Majority of HR professionals aware of value they add to their organisation

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HRFour in five (80 percent) of those who work in the domain of human resources in the UK and Ireland say that a role in HR and other parts of the ‘people profession’ offers them a meaningful career and almost three quarters (73 percent) believe they have the opportunity to add value to their organisation, the latest People Profession Survey from the CIPD and Workday claims.

The annual benchmarking report sets out to explore the perceptions and experiences of those working in all fields of the people profession. Overall, it paints a positive picture, with the majority finding enjoyment in their work.

Of the 1,368 in-house people professionals who were surveyed by YouGov:

  • 60 percent say they look forward to coming into work most days
  • 73 percent say the profession offers good career prospects
  • 65 percent say the profession offers good earning potential

However, the report also highlights areas where the profession can improve, particularly around people analytics and data skills, where expertise is lacking but demand is high. Only 6 percent are using advanced analytical techniques to help make business decisions, while 37 percent collect and use very basic HR data.

Separate polling carried out by the CIPD in April built on the survey to explore the impact of COVID-19 on HR and other people professionals. It shows that 57 percent of people professionals agreed that their people team are stepping up to support line managers through the crisis. However, only 41 percent of all business leaders agreed.

The profession also acknowledges the strain workers are under, with more than a third (37 percent) saying that a key business challenge is helping people to manage the impact of home working on their mental health.

Further findings in the report explore the change or improvement that people professionals would most like to see in HR capability:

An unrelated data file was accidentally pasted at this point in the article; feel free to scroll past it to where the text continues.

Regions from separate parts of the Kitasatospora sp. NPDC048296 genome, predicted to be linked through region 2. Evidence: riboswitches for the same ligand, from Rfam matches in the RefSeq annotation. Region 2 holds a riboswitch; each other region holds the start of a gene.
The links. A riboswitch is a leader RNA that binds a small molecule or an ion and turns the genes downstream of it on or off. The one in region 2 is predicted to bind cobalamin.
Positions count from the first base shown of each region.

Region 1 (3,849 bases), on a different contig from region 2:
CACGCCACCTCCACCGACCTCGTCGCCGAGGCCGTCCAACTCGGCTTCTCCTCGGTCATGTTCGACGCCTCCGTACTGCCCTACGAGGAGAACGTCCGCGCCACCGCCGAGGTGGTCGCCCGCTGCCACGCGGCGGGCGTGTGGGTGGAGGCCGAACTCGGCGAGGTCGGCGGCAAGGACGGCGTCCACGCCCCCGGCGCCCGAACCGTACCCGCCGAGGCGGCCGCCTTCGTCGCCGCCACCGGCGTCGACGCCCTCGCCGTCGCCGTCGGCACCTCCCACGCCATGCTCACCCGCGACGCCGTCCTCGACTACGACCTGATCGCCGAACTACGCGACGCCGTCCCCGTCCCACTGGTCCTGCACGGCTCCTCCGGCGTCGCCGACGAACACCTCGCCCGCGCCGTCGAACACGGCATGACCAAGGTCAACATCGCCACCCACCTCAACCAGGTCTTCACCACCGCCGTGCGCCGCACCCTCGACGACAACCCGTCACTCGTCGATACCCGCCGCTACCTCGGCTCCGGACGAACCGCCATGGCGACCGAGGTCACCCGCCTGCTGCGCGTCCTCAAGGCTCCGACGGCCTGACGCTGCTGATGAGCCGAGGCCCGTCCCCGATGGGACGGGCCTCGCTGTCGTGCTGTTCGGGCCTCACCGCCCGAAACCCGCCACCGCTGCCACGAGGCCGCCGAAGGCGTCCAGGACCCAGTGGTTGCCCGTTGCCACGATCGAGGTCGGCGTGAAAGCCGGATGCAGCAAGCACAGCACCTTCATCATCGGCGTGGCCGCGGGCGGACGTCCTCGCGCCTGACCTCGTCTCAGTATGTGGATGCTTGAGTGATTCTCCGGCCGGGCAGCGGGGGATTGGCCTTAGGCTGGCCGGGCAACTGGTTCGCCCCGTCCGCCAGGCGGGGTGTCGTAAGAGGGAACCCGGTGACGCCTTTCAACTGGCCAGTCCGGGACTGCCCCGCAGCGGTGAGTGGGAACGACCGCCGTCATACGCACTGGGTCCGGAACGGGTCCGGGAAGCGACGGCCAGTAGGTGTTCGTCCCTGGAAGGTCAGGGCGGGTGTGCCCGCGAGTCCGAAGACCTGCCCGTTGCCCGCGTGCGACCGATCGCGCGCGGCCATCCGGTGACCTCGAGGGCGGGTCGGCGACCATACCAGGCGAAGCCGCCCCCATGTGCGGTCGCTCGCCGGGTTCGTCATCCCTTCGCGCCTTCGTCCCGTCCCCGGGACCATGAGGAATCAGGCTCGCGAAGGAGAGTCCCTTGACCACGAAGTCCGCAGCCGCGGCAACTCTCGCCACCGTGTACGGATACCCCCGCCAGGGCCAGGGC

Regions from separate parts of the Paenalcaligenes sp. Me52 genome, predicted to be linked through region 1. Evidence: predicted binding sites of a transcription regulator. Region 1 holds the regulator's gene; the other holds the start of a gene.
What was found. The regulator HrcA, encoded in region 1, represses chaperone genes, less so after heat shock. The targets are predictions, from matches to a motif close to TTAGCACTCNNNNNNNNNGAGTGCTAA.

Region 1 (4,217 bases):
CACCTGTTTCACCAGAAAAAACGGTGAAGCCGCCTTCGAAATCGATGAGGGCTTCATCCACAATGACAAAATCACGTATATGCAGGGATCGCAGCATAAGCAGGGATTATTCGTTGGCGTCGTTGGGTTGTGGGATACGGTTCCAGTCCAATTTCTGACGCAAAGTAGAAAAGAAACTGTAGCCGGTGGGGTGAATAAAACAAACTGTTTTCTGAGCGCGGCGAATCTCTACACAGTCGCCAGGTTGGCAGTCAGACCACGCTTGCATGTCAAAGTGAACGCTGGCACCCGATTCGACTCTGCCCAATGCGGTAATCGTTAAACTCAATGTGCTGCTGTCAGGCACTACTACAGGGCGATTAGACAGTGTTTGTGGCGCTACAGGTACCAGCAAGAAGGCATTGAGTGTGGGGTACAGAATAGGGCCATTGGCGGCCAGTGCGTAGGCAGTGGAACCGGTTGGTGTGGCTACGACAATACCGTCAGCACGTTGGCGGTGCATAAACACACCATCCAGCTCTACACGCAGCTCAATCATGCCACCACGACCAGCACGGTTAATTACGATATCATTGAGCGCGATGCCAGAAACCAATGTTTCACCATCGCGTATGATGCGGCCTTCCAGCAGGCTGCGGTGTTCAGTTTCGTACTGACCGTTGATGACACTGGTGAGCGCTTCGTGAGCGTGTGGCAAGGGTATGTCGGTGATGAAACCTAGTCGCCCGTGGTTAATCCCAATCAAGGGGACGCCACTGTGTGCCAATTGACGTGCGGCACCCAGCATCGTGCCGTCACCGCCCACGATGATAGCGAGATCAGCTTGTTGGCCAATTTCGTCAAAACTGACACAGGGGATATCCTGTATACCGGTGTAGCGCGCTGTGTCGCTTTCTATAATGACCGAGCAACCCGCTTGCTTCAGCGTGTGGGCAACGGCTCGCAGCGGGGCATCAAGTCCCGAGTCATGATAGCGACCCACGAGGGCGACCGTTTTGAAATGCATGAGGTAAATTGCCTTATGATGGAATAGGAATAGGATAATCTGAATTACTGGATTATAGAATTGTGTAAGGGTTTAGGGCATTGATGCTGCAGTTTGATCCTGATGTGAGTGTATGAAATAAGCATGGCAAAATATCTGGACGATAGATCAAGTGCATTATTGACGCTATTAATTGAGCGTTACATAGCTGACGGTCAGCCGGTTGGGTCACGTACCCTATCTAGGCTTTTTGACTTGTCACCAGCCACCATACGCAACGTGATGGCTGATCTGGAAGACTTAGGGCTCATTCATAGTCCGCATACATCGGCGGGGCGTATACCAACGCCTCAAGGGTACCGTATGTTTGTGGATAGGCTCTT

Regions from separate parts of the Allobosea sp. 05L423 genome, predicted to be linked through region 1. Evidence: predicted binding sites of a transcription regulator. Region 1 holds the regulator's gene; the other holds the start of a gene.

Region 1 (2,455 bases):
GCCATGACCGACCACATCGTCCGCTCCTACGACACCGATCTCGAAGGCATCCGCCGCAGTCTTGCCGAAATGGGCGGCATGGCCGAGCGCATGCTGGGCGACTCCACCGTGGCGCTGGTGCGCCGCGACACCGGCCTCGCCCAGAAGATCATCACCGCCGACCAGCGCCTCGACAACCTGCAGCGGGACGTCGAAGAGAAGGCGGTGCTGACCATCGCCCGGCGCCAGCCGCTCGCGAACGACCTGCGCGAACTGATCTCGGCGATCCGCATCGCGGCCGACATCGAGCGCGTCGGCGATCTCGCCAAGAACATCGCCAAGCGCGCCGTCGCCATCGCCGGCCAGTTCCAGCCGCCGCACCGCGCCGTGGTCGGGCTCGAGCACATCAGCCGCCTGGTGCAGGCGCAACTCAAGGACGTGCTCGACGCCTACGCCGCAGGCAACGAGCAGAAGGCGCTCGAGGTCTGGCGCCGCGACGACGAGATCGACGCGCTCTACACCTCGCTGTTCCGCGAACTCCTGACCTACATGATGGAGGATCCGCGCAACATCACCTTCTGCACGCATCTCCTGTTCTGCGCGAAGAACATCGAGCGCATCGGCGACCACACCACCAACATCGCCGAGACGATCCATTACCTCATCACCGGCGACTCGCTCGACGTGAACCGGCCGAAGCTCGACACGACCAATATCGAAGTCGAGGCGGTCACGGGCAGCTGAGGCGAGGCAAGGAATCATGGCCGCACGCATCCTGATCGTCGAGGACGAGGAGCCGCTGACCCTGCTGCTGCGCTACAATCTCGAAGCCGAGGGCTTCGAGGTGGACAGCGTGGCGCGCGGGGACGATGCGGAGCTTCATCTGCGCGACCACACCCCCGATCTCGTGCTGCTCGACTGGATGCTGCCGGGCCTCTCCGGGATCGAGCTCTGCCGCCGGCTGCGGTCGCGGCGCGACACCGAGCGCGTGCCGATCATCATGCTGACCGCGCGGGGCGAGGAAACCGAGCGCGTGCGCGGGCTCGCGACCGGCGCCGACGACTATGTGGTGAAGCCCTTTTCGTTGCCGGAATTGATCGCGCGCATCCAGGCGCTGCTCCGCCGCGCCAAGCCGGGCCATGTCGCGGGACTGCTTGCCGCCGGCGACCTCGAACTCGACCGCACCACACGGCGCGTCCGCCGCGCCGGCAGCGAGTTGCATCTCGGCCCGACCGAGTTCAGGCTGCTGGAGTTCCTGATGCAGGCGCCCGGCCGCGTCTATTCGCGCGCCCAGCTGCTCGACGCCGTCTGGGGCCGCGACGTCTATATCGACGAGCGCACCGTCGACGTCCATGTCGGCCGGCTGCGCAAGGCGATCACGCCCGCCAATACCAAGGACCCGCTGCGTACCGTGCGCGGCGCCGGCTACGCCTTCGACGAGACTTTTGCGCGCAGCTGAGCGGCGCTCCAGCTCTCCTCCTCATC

• Coaching line managers (32 percent)
  • OD and change management skills (26 percent)
  • Building relationships with colleagues and understanding their priorities (25 percent)


Plenty of positives

Peter Cheese, chief executive of the CIPD, said: “There are plenty of positives to take away in the latest People Profession Survey. It’s good to see that so many people professionals get meaning and value from their careers, which is likely to be reflected back in them showing strong commitment and engagement.

It’s good to see that so many people professionals get meaning and value from their careers

“The demands placed on the people profession over the last few months have never been greater with the Covid-19 pandemic, and we have seen so many positive examples of how individuals and teams have risen to the challenge. It’s particularly encouraging to see the focus on supporting line managers, many of whom are now having to manage teams remotely for the first time and support workers through these anxious and uncertain times.

“However, there is always scope for development and, once again, the report highlights the need for people professionals to improve their analytics capabilities. The crisis has put people much more at the heart of business thinking everywhere, but we need to show we can engage with business leaders at all levels with clear and actionable insights to drive positive change. This will be even more important as businesses look to drive performance and productivity as they chart their way through more challenging and uncertain economic times, and must balance financial, legal and ethical perspectives in the decisions that impact their workforces.

“People professionals will continue to face many demanding months ahead as we slowly come out the lockdown and the full impact this crisis has had on the economy is laid bare. We will be here to support them through it all.”

Peter Gamble, Regional Vice President at Workday, UK and Ireland, said: “It has been a challenging year but one that has highlighted the importance of the people profession. Amidst uncertainty, people leaders have had to make confident decisions about the best way forward for their organisation and their workforce. In a fast-changing environment, leaders have had to help people stay informed, engaged and supported while adopting what have been entirely new ways of working for many.

“Responding to change quickly and effectively has been key. Businesses must strive to build a culture of agility, data-driven decision-making, and automation to fuel the recovery from the effects of this year and to drive innovation in the future.”